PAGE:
Me, I had to duck when the loudest machine of all, the shockwave canon, started lobbing rings of air left and right of our heads, taking the leaves off the surrounding trees. In the process of putting together a robot army, SRL created their own scary symphony, their own atonal, noise-drenched Ride of the Valkyries to go along with their future-war enactments. And by the end, even the hausfrauen in the bleachers raved about how they couldn’t tear their eyes away from the smoke- and noise-belching spectacle. In the aftermath, viewers gathered around the barriers like groupies, bickering over which ’bot was their favorite and picking the brains of the SRL-ers. Thank Vulcan, some things were sacred — there were no T-shirts on sale. Those are on the fire-retardant Web site (srl.org).
TACO LIBRE I suspect it takes either careful SRL-style planning — or its carefree antithesis — to achieve a much-coveted sense of freedom in performance — the latter approach is doubtless embraced by Inca Ore, a.k.a. Eva Saelens, once of Portland, Ore.’s Jackie-O Motherfucker and the Alarmist and of the Bay’s Gang Wizard and Axolotl. She was happily howling at the full moon in Oakland last week with her paramour and collaborator, Lemon Bear, in celebration of their noise–improv–sex magik album, The Birds in the Bushes (5RC, 2006), recorded in a cabin outside Tillamook, Ore. I spoke to the sweet, uncensored Saelens at about midnight, after some enchanted evening spent slow dancing in a parking lot to Mexican radio, finding inspiration in a fish taco, and playing music under the stars.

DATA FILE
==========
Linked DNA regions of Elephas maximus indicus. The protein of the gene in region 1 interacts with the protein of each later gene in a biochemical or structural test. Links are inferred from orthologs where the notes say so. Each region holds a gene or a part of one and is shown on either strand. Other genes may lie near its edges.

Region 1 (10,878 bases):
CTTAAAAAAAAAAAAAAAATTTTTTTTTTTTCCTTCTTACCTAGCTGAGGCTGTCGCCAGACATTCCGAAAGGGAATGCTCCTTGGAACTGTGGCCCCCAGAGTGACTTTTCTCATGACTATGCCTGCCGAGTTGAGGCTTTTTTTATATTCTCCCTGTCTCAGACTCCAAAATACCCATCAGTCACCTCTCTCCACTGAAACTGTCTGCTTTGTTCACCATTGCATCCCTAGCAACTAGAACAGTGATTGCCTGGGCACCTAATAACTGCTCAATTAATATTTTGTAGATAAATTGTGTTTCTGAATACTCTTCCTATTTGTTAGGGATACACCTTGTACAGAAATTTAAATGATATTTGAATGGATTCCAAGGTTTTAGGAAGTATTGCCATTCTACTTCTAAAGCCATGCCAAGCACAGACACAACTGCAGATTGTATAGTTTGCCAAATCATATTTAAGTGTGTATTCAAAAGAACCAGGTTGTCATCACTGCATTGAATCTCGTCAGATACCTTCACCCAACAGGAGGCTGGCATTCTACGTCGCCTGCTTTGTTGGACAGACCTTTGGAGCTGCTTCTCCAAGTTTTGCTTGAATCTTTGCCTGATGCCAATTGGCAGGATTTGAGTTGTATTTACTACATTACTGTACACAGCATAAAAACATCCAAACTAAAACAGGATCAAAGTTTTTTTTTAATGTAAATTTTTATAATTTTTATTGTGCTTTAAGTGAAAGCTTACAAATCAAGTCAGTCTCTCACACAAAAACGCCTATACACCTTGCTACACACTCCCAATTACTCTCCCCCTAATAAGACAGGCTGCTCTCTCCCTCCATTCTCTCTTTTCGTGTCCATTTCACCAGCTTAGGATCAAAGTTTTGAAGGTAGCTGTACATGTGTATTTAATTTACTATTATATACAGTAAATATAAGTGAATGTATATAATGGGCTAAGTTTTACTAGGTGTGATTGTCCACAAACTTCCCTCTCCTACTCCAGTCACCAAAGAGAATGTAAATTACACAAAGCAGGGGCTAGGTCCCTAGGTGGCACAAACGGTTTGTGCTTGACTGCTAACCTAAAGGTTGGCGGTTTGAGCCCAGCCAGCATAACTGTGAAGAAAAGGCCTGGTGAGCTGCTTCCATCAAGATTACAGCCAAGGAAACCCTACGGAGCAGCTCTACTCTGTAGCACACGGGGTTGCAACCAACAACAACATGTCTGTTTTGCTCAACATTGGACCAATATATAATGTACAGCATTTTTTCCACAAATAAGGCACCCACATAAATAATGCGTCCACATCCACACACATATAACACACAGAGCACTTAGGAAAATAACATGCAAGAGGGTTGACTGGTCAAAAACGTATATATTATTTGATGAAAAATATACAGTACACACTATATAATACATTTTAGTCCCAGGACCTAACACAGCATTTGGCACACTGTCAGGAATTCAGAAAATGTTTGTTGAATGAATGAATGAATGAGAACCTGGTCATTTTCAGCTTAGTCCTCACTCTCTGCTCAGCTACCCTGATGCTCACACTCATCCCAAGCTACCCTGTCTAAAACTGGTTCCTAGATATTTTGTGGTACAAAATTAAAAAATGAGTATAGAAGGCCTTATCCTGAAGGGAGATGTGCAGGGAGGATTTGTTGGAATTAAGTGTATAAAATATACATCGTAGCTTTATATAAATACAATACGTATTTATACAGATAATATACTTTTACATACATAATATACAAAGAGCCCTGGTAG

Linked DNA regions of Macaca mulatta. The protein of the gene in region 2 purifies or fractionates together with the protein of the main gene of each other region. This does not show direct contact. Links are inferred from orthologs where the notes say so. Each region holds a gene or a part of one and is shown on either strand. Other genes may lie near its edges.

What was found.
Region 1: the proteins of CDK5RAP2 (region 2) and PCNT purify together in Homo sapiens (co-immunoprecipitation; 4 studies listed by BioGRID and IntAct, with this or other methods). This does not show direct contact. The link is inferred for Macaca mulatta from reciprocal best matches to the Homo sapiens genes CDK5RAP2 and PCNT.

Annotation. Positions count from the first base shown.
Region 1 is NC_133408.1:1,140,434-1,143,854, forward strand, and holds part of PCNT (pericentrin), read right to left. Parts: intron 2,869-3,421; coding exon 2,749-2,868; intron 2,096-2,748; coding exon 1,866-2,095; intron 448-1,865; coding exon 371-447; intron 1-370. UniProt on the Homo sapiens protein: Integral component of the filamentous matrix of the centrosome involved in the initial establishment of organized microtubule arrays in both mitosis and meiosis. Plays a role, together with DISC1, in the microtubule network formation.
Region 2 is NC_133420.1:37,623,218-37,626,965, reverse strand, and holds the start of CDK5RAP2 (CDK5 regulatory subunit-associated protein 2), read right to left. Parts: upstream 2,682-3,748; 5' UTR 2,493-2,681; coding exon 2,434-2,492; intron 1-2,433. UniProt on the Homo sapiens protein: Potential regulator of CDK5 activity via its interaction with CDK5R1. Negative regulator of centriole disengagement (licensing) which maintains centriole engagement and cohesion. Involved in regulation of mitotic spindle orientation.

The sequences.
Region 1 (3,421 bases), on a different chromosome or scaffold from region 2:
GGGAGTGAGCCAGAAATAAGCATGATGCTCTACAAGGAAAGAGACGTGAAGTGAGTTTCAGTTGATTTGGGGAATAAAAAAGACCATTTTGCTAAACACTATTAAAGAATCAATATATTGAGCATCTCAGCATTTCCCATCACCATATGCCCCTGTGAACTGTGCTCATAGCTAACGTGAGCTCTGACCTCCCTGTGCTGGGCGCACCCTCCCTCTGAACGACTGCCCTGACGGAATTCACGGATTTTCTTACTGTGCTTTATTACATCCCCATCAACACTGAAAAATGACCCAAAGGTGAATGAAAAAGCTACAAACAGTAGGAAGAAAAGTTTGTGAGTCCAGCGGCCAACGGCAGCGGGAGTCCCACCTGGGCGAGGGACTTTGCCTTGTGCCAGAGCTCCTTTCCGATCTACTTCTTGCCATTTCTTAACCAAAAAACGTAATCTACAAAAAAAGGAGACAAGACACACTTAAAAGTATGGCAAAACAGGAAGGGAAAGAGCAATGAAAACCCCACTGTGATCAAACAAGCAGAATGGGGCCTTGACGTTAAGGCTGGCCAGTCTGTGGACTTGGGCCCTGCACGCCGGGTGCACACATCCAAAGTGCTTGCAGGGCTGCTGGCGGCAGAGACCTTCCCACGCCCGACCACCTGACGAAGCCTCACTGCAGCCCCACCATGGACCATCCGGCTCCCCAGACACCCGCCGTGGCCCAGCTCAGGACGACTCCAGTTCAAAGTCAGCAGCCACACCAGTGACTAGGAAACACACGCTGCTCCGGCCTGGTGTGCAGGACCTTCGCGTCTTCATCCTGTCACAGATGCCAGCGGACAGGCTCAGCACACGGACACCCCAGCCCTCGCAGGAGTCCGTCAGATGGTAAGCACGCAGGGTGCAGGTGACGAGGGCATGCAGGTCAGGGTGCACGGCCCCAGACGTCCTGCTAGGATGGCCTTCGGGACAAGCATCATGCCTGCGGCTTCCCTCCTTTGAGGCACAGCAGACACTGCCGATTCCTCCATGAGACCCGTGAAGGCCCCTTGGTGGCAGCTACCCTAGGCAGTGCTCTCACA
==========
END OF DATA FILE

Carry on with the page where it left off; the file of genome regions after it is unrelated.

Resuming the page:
Saelens, 26, may not completely adore her current O-town abode — “It’s criminal how not affordable it is” — but at least she’s not on tour, as she has been for long periods with Jackie-O, Yellow Swans, and Axolotl. “When I was in Europe, we drove through Provence from Italy to Spain, and we couldn’t even get out to smell the lavender — we were so late,” she said sadly. “Touring is so frustrating — you really have to juice yourself. Even sometimes doing improv, it isn’t easy to bring it, but when you break through it’s like being in another world. Sometimes I’ll try to push an explosion or try to lose my mind, and if you do that on a nightly basis, it’s unreliable and it’s also abusive. You’re pushing your emotions in an athletic way, almost, and sometimes your body refuses to compete.”
For Saelens, it’s now a race to reach a meditative spot with a violin or clarinet — a change from the spooked state of her album. “We played the stove a lot, banged on bottles,” she said. This after Lemon Bear hacked his toe while chopping wood barefoot one morning. “We got sloppy — we were so happy.” SFBG